Linked by Rayiner Hashem on Tue 15th Nov 2005 17:44 UTC
Apple I recently bought one of the new dual core PowerMacs. Having used the machine for a couple of weeks, I thought I would share some of my observations and feelings about it. First, let me get my biases out in the open. I have, for about four years, very happily used Linux on my desktop. Doing so has made me very comfortable with the UNIX environment in general, and with GNOME specifically. During that time, I have used OS X machines on a regular basis, so I am quite comfortable in that environment as well. Since I switched to Linux, I have not used Windows for anything more than the occasional bit of software testing or lab work, and generally feel quite uncomfortable with it. Thus, this article is very much written from the perspective of someone who finds OS X and Linux pleasing on principle. I implore the reader to make his own value judgments based on my comments.
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RE: Not very accurate I'm afraid
by japail on Wed 16th Nov 2005 00:49 UTC in reply to "Not very accurate I'm afraid"
japail
Member since:
2005-06-30

Your purchasing and usage habits have nothing to do with the quality of the hardware Apple uses. To put it in perspective I have a PC with 286 from 1988 that still works fine. I could have it disposed of tomorrow if I wanted, or I could plug it in and remind myself of how irritating using that computer was when I was a little kid. You'd probably toss it out and put up a tick mark next to your 5-year old Mac. In total I have 23 (two are Macs) computers all in functioning condition ranging in acquisition from '88 to the one I put together three weeks ago. Do I get a gold star? Does that make a motherboard out there with low-quality capacitors better or worse? Does it change what hardware Apple puts in the modern Mac? (Hint: it changes nothing)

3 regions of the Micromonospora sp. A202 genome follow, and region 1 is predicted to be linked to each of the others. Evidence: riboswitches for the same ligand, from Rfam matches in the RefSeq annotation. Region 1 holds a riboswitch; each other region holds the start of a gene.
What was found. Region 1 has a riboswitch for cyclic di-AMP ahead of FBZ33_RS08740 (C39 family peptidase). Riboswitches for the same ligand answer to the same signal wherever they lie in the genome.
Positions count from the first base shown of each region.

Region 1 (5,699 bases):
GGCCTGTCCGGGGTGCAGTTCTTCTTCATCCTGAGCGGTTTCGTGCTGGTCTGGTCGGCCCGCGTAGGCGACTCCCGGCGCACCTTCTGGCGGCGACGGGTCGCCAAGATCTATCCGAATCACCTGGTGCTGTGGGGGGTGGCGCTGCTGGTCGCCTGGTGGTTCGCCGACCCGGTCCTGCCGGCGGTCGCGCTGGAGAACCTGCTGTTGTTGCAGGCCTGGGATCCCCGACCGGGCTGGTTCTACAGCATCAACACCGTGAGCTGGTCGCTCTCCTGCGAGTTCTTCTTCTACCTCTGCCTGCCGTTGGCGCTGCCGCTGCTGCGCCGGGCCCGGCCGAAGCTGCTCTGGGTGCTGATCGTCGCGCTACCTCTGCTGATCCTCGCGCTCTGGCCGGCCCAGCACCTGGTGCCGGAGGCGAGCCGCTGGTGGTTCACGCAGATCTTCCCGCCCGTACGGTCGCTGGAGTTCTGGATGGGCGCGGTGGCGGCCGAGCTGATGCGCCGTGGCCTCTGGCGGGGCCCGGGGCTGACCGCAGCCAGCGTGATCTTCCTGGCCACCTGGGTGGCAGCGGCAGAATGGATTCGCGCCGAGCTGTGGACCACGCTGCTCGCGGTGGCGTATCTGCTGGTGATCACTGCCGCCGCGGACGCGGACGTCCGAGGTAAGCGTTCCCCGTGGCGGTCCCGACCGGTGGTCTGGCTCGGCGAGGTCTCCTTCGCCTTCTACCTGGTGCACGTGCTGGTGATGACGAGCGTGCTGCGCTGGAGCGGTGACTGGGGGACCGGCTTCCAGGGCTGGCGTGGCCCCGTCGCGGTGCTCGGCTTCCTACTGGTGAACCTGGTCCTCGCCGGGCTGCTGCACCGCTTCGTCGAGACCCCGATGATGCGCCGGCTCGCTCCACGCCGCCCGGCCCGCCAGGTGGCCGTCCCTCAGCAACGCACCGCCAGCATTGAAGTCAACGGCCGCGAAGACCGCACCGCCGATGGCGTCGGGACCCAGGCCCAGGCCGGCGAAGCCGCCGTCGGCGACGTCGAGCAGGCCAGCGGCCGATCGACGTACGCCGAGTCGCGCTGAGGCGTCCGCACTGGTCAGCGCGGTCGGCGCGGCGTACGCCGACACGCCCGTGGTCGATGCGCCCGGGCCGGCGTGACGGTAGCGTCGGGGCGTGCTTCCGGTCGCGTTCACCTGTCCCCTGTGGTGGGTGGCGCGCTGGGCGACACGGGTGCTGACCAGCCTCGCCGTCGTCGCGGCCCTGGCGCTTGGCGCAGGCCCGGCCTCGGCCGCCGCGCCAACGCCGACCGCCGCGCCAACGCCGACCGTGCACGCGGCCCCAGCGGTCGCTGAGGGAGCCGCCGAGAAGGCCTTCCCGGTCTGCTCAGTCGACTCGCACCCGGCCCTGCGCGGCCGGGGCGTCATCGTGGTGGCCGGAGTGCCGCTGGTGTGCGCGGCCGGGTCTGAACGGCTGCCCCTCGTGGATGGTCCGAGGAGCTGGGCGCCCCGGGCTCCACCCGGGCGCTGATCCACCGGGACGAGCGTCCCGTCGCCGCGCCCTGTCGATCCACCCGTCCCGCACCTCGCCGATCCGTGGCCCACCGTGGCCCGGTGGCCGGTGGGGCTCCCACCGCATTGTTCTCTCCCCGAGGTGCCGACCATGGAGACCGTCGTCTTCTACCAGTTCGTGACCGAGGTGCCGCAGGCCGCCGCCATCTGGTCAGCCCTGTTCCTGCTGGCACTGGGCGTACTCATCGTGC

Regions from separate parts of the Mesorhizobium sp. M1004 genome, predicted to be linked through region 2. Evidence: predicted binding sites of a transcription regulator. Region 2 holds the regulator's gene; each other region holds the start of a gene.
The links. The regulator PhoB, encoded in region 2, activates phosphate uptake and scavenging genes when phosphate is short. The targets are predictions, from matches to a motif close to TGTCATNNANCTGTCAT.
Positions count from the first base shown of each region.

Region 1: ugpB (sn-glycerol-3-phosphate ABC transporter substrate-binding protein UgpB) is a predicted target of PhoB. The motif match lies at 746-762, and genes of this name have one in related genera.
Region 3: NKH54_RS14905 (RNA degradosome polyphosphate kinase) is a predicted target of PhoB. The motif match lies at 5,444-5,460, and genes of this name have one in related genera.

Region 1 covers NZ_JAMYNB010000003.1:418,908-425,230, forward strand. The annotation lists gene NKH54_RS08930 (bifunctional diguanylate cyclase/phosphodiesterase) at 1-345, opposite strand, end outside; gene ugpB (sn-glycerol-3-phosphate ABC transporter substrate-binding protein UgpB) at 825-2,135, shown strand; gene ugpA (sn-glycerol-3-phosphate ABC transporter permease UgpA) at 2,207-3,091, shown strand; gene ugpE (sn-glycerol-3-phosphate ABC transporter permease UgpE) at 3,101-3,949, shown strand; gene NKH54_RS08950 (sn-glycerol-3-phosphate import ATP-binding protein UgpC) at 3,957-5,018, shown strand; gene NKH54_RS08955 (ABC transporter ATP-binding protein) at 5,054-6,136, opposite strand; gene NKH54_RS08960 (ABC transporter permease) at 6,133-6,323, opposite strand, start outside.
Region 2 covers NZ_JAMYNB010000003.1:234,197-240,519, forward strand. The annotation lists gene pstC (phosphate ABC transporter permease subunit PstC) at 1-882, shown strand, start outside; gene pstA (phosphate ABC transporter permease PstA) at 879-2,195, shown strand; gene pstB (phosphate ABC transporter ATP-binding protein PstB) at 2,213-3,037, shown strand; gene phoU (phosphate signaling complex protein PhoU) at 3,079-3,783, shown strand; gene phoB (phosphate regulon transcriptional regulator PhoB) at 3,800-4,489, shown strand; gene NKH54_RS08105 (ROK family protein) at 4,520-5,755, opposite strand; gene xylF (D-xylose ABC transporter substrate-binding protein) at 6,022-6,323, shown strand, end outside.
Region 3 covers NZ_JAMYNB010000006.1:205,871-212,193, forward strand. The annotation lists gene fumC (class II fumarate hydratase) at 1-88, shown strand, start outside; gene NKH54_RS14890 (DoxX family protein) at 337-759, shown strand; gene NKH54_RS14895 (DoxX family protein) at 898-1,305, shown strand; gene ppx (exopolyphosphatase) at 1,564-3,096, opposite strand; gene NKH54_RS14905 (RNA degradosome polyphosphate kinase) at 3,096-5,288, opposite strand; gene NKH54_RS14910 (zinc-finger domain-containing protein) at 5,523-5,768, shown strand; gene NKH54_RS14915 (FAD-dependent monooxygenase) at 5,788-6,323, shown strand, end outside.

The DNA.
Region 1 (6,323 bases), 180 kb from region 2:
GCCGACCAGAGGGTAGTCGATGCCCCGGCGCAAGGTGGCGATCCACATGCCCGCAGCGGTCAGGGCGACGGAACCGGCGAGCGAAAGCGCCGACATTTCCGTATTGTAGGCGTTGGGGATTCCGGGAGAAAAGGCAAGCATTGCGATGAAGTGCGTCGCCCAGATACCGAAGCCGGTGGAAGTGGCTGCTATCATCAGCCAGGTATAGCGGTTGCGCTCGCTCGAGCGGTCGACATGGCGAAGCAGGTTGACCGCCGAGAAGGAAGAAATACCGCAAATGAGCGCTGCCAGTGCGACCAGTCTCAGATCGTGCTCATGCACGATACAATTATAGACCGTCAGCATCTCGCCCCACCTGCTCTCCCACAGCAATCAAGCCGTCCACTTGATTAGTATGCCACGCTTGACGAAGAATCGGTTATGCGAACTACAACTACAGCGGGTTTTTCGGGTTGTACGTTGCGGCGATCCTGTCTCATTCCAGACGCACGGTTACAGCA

The quality of the hardware of a computer can only be assessed by the quality of the hardware in a computer. It doesn't generalize. It doesn't carry over from model to model because of the brand. Your anecdotal experience and my anecdotal experience over a range of hardware over many years doesn't change the quality of the HDD or RAM that came in my iMac (neither was the best when I bought it) or the PowerMac. Pretending that Apple's hardware is of objectively superior quality when most of it consists of stock, commodity hardware that many other OEMs use only serves to make your purchasing decisions less sensible and make yourself appear biased.

Yeah, there are really bad PC OEMs out there and if you buy from them, the chances are pretty good you'll get a shitty computer. Well, so what? How does that make the quality of the hardware selected by Apple top of the line when it isn't?

Edited 2005-11-16 00:51

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